A Personal Account Of Seeking Treatment For Acoustic Neuroma

Life After Cyberknife Treatment For My Acoustic Neuroma

In this section, I describe the progression of my symptoms after my Cyberknife treatment at Stanford in August 2007. I will update this page periodically so that readers have up to date information on my condition.

The First Month (top))

My family and I returned to Los Angeles from Palo Alto on the Friday night of my last Cyberknife treatment. Immediately upon my return, I tried mightily to resume life where I had left off before my diagnosis. The next evening, I went salsa dancing with friends and family. On Monday, I was relieved to be back in the office, resuming work life. I was hoping beyond hope that my recovery from Cyberknife would be as easy as the treatment itself. Alas, I was mistaken.

It did not take long for me to succumb to my body’s insistent demand for quiet and rest. Within a week or two of treatment, my schedule consisted of a direct shuttle from my desk at work, to my couch, to my bed. The fatigue was not completely overwhelming. I still got up, went to work, managed certain tasks. But I was operating at well below capacity.

Months 2 Through 5 (top))

By the second month after treatment, my symptoms had intensified and become more burdensome. Pre-treament, the worst of my symptoms was the intermittent episodes of dizziness that would strike for a few hours or sometimes even days at a time. Apparently caused by inflammation or irritation of the balance nerve, the sensation was something like the spinning you might feel after getting off a Gravitron. During these episodes, I would become quiet and withdrawn as my mind wondered to dark places, convincing itself that the dizziness would never fade and that I would succumb to a lifelong state of depression.

To my horror, these dizziness episodes returned and even intensified around the second month after treatment, accompanied by other symptoms such as intense pressure in my temples and intermittent tinnitus. A kind of buzzing or ringing sensation coursed through my skull; it was as if a battle was being waged in my cranium. Each day my symptoms would migrate or mutate, recede or advance.

To address the balance issues, nurses at Stanford advised a taking 4 ibuprofen tablets three times a day. But because I had experienced these episodes before treatment as well, they couldn’t say whether the episodes would fade as the effects of the radiation passed or persist indefinitely as a constant reminder of the mass abiding in my head.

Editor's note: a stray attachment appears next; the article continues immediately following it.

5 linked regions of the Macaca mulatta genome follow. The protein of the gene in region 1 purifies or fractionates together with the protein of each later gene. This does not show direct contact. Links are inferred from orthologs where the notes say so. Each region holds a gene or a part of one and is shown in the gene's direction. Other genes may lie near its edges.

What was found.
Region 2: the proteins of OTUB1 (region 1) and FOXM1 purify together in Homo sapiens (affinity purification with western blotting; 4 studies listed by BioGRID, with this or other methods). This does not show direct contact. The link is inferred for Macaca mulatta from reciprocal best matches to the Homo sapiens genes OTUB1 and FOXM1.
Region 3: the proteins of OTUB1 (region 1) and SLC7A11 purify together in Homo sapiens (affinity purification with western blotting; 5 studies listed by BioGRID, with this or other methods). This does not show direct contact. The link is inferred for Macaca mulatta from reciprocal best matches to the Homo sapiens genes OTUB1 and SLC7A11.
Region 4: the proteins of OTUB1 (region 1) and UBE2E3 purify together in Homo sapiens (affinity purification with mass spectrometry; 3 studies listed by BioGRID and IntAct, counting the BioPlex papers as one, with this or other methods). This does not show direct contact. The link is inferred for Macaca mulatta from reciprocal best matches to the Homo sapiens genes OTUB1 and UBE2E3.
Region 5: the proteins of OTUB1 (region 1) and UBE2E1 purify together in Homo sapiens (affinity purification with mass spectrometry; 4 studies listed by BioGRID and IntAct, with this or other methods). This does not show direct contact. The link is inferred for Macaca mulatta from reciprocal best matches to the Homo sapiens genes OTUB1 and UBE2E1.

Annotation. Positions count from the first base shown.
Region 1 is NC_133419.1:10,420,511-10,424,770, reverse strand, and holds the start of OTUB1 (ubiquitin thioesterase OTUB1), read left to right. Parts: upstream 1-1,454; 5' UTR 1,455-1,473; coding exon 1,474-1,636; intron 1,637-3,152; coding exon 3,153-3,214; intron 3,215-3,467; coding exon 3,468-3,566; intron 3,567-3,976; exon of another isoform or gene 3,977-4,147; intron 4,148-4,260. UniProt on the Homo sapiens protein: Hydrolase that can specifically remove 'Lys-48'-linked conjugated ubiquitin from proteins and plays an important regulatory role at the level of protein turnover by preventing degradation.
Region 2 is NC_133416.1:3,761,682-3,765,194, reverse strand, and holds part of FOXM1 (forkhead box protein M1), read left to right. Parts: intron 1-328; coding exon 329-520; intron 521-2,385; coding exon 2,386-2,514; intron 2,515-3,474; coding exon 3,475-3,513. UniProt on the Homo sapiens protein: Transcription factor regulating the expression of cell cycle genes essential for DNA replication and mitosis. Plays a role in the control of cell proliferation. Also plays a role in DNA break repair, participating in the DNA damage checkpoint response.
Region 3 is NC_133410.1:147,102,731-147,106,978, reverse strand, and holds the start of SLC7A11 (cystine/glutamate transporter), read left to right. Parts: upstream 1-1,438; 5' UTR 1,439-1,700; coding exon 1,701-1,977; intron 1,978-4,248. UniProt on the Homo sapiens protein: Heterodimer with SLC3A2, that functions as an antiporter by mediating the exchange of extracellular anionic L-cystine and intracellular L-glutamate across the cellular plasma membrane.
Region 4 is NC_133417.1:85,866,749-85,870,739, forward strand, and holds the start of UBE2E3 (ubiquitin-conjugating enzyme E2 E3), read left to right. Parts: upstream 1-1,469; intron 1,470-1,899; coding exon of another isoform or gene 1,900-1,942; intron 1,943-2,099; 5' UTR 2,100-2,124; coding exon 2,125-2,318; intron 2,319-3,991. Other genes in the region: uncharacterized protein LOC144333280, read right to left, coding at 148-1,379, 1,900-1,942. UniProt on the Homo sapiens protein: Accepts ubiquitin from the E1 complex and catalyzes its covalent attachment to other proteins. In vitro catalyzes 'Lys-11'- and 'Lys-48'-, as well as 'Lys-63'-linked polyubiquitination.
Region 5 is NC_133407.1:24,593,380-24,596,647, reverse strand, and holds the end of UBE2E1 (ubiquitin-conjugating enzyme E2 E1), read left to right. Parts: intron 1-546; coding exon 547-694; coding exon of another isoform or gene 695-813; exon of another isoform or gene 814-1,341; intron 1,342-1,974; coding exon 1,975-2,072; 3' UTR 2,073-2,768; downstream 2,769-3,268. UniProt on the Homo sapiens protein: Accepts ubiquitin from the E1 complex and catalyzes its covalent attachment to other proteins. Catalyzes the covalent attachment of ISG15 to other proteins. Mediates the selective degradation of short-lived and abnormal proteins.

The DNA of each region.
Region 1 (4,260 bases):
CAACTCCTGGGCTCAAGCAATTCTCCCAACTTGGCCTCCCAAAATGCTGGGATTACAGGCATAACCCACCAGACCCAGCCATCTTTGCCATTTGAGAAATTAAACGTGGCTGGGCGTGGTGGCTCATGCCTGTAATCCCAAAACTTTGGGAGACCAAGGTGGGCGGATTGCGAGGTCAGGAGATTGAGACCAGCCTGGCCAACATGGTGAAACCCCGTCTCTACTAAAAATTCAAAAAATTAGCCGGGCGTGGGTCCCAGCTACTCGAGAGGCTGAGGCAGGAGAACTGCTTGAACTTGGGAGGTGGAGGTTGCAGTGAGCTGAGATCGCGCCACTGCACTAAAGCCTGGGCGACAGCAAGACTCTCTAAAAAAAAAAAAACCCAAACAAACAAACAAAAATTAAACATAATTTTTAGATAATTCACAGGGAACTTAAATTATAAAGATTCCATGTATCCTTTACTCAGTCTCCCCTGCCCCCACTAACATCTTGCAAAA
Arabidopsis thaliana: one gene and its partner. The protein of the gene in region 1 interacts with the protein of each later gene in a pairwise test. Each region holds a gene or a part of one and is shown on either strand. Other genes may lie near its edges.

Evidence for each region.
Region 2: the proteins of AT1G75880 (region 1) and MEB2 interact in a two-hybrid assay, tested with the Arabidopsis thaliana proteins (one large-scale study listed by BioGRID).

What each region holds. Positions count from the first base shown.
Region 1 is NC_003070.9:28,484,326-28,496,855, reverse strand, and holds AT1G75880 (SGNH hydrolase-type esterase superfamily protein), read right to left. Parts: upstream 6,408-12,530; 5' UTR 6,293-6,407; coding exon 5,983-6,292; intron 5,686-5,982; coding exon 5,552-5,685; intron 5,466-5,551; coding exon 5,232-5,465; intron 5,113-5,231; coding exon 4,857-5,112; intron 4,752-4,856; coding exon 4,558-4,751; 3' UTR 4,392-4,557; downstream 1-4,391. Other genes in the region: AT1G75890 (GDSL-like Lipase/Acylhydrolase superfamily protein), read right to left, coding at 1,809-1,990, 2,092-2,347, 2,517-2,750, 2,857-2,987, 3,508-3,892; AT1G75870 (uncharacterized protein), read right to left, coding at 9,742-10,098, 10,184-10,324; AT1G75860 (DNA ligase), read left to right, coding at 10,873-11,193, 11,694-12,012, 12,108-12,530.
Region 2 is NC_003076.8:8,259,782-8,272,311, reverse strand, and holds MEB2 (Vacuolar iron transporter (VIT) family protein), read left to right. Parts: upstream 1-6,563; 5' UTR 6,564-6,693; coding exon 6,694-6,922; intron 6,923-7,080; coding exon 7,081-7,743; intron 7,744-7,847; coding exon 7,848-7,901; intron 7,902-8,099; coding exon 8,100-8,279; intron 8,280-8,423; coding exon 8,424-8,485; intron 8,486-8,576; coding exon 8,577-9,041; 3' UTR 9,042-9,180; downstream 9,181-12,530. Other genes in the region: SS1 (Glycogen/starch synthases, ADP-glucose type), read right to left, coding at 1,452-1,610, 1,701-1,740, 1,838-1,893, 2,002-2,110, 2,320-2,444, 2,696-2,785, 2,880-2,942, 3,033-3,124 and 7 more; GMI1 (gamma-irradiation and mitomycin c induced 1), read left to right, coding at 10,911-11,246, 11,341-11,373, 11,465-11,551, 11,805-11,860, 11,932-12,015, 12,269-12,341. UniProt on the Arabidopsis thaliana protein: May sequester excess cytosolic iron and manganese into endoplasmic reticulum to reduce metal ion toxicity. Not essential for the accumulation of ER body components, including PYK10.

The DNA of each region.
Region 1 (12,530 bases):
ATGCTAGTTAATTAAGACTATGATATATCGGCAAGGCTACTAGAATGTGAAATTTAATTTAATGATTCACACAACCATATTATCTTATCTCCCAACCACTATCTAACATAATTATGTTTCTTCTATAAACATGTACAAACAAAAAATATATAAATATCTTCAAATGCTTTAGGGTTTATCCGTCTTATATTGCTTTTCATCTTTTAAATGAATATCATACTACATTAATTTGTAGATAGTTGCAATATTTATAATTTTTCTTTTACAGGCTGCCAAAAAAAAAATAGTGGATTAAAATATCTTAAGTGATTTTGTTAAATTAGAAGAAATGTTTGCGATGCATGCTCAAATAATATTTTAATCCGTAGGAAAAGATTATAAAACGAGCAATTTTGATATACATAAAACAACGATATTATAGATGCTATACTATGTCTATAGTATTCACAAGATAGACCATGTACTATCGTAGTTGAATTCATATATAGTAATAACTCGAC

For three or four days in early October, my head felt like it would explode from the dizziness and pressure in my temples and ears. When I emailed Dr. Chang, he advised that the flair-up was likely due to treatment-related inflammation of the tumor and would likely fade in time. He even indicated the intensity of my flair-up could mean my tumor was dying more rapidly than average, suggesting my misery was actually be a positive sign. He advised that problems with balance tended to be temporary and usually receded around month 8 after treatment, but sometimes could persist for a year or in rare cases even two years. I posted questions on the ANA Patient Forum asking others about their post-CK experience, and received some assurance there as well that my experience was not entirely unique and that relief would likely come in time.

One of the toughest things about dealing with post-treatment symptoms is that no one can say much about them with any certainty. Doctors can tell you other patients' experiences generally or what may or may not be going on inside your head. But they cannot tell you the symptoms will go away if take this pill or that medication. Every AN is different and every patient is different, which means everyone's symptoms are different. And so all you really have to hang on to is hope – the hope and belief that things will improve and that eventually you will have something resembling your former life back. For that reason, these notes from Dr. Chang, and the messages from other patients who have been through the same experience, were critical, providing reassurance to counterbalance my tendency to keep imaging the worst.